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Borde-nough: Will Obama and Gates repudiate the Bush doctrine?

Published: March 20, 2009
Section: Opinions

President Barack Obama’s campaign message of “change” took on a new meaning last week on PBS’s Tavis Smiley. Or perhaps, if former Alabama Governor George Wallace got it right while campaigning for the presidency in 1968, Obama’s message took on a new value.

Back then, as a third party candidate, Wallace invoked a memorable monetary metaphor when he told supporters that there was “not a dime’s worth of difference” between the Republican and Democratic parties. If Obama’s (and George Bush’s) Secretary of Defense Robert Gates meant what he said to Smiley on March 11 about the preemptive use of force in international relations, the new administration’s take on Bush’s dangerous and unlawful position on this issue amounts to small change, indeed.

Smiley asked Gates whether there now exists “a need for a real, rigorous debate… about this so-called Bush doctrine – in other words, this notion of if we think you’re going to hit us, if we think you have something, we hit you first. If we find out you didn’t, we say, ‘oops, our mistake.’ ” Smiley’s question referred to the Bush administration’s stated policy of using preemptive force in America’s foreign relations, first enunciated in 2002 before the start of the Iraq war in a document called the “National Security Strategy of the United States.”

That strategy paper proclaimed that the US would take “action” (a word that, in the context of the document, clearly refers to the use of force) “against… emerging threats before they are fully formed.” “Terrorists” and “rogue states” were said to have given rise to a “new world” in which “the only path to peace and security [was] the path of action.” In the context of the paper, “action” and all derivatives of the verb “to act” clearly refer to the use of armed force. The policy declared that the US would use force “against… emerging threats before they are fully formed,” and “would not hesitate to act alone.” Not confining itself to a “reactive posture,” the US would “exercise [its] right of self-defense,” as the administration understood it, “by acting preemptively.”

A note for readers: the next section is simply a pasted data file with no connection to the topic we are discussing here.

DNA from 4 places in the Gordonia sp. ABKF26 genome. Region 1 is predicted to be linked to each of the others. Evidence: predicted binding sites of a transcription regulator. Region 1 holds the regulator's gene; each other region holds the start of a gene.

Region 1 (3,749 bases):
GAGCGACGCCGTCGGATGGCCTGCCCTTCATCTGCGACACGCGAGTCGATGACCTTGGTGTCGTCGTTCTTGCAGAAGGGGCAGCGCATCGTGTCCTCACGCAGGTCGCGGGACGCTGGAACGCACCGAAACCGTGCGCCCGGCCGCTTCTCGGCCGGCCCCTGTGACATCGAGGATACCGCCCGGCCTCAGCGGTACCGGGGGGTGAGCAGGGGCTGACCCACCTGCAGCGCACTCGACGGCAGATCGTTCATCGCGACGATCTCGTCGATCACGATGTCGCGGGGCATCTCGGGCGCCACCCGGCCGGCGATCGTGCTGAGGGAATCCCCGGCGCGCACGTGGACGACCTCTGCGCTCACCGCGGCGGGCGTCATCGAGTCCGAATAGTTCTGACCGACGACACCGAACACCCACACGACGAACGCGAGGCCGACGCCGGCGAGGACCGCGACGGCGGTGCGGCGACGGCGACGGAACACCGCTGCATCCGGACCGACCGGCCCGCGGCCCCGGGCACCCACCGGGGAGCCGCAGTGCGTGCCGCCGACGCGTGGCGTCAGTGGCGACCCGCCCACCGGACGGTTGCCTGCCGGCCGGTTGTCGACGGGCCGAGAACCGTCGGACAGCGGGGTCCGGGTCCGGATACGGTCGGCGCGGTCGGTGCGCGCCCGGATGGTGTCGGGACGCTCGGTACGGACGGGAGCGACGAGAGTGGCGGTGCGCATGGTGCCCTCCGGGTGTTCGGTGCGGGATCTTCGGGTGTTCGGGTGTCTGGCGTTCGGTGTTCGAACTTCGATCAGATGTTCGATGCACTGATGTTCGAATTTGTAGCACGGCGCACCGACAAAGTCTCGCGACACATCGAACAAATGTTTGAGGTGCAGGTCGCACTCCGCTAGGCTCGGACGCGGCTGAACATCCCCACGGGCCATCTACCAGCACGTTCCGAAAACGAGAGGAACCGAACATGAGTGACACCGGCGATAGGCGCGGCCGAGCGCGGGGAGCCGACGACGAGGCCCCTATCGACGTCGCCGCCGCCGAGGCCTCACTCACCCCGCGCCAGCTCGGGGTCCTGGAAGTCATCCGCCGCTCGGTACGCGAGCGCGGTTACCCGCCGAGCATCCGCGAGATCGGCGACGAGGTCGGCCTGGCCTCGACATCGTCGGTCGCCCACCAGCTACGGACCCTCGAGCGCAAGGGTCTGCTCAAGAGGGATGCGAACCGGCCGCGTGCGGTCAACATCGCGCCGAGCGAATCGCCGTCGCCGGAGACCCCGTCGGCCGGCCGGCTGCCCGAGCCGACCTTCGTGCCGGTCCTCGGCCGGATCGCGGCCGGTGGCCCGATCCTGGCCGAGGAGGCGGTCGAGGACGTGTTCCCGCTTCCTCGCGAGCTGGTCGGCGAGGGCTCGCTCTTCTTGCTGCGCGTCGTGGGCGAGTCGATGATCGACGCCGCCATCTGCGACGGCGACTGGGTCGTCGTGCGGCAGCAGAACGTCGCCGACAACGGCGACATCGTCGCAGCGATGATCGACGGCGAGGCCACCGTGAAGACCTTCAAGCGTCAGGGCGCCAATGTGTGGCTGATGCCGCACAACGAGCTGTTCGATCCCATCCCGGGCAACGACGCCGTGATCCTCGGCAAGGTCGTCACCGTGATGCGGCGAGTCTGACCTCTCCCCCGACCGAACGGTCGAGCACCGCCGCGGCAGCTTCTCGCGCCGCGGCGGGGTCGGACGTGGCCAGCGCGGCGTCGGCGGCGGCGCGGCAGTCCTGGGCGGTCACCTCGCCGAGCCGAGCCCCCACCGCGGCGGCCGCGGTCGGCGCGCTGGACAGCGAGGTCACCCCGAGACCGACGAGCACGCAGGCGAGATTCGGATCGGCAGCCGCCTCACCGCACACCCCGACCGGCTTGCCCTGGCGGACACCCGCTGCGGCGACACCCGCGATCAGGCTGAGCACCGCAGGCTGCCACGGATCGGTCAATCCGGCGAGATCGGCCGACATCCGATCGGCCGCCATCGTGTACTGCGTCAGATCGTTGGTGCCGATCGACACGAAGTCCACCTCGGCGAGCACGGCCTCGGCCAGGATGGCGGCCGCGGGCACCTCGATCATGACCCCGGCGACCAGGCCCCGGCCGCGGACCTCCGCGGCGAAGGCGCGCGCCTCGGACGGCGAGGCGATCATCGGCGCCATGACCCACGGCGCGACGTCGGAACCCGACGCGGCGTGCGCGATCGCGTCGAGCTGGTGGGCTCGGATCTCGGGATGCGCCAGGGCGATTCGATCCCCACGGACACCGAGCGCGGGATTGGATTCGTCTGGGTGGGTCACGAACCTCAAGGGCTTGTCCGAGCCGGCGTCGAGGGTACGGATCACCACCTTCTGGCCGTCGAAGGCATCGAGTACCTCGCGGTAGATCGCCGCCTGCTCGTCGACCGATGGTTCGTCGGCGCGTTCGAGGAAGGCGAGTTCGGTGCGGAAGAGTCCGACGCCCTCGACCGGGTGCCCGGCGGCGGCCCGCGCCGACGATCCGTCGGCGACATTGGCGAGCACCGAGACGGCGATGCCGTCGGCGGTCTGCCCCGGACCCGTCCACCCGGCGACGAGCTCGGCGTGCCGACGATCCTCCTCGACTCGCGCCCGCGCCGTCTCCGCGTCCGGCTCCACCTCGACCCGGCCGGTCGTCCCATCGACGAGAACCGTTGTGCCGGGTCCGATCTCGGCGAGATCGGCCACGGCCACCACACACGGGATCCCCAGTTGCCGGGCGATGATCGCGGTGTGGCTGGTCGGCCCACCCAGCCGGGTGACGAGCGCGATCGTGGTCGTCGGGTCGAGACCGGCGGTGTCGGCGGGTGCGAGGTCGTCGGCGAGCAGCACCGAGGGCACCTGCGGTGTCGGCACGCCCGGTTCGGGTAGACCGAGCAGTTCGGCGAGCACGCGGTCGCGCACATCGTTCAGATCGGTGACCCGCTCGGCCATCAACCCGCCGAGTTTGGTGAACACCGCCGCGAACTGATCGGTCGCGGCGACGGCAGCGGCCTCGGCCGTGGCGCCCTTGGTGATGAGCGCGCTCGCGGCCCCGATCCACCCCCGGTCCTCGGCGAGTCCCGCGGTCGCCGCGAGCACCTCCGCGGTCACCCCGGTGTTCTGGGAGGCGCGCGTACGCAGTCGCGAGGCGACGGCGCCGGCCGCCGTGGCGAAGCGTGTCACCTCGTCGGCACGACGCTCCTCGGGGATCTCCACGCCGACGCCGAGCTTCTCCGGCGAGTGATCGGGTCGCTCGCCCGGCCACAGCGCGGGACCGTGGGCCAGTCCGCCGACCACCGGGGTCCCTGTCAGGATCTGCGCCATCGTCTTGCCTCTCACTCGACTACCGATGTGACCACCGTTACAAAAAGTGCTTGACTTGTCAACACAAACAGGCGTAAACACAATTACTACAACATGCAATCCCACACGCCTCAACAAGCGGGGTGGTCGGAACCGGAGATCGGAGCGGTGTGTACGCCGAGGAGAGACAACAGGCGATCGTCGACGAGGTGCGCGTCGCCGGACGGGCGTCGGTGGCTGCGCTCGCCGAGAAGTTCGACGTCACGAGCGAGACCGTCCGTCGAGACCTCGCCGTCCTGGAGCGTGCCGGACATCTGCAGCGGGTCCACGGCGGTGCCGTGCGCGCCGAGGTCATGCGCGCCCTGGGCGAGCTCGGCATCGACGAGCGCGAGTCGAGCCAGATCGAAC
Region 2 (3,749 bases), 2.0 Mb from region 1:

The Bush administration was aware that its new strategy was at variance with international law, but downplayed the law’s significance. The strategy paper asserted (erroneously) that a consensus existed that “international law recognized that nations need not suffer an attack” before using force in self-defense “against forces that present an imminent danger of attack.” Acknowledging that the Bush doctrine contemplates more than the responses to “imminent danger[s]” that the strategy paper claimed that international law permits, the paper added that “[w]e must adapt the concept of imminent threat to… today’s adversaries.” At the start of the Iraq War in 2003, part of America’s stated justification for war in international law was that it had the right to use preemptive force to forestall an Iraqi attack.

So, what did Gates tell Smiley when Smiley asked whether it was “time to rethink the Bush doctrine? “If you are going to contemplate preempting an attack you had better be very, very confident of the intelligence.” Obama, suggested Gates, would be “very, very cautious about launching that kind of conflict.” The test for preemptive force, Gates concluded, “first of all will be are we going to be attacked here at home… and then the quality of the intelligence.”

If you’re looking for the part where Gates says that the Bush doctrine has gone the way of the dodo, having been rendered extinct by war-weary, fed-up voters who had America’s foreign relations in mind when they demanded “change” in November, you won’t find it. Instead, Gates used the language you’ve just read. To paraphrase Gates: the US will continue to threaten the world with a stated policy that the US will employ preemptive force, but you can trust Barack – he’ll be really, really cautious about it. Or, to put it another way, what was the Bush doctrine is now the Obama doctrine.

What are the implications of this? For starters, US policy will remain at odds with international law. Under the United Nations Charter, a treaty to which the US and almost all nations of the world have acceded, UN member states must “refrain in their international relations from the use of force against the territorial integrity of another state, or in any other manner inconsistent with the purposes of the United Nations.” The first two purposes that the UN listed in its Charter are “to maintain international peace and security” and to “take… appropriate measures to strengthen universal peace.”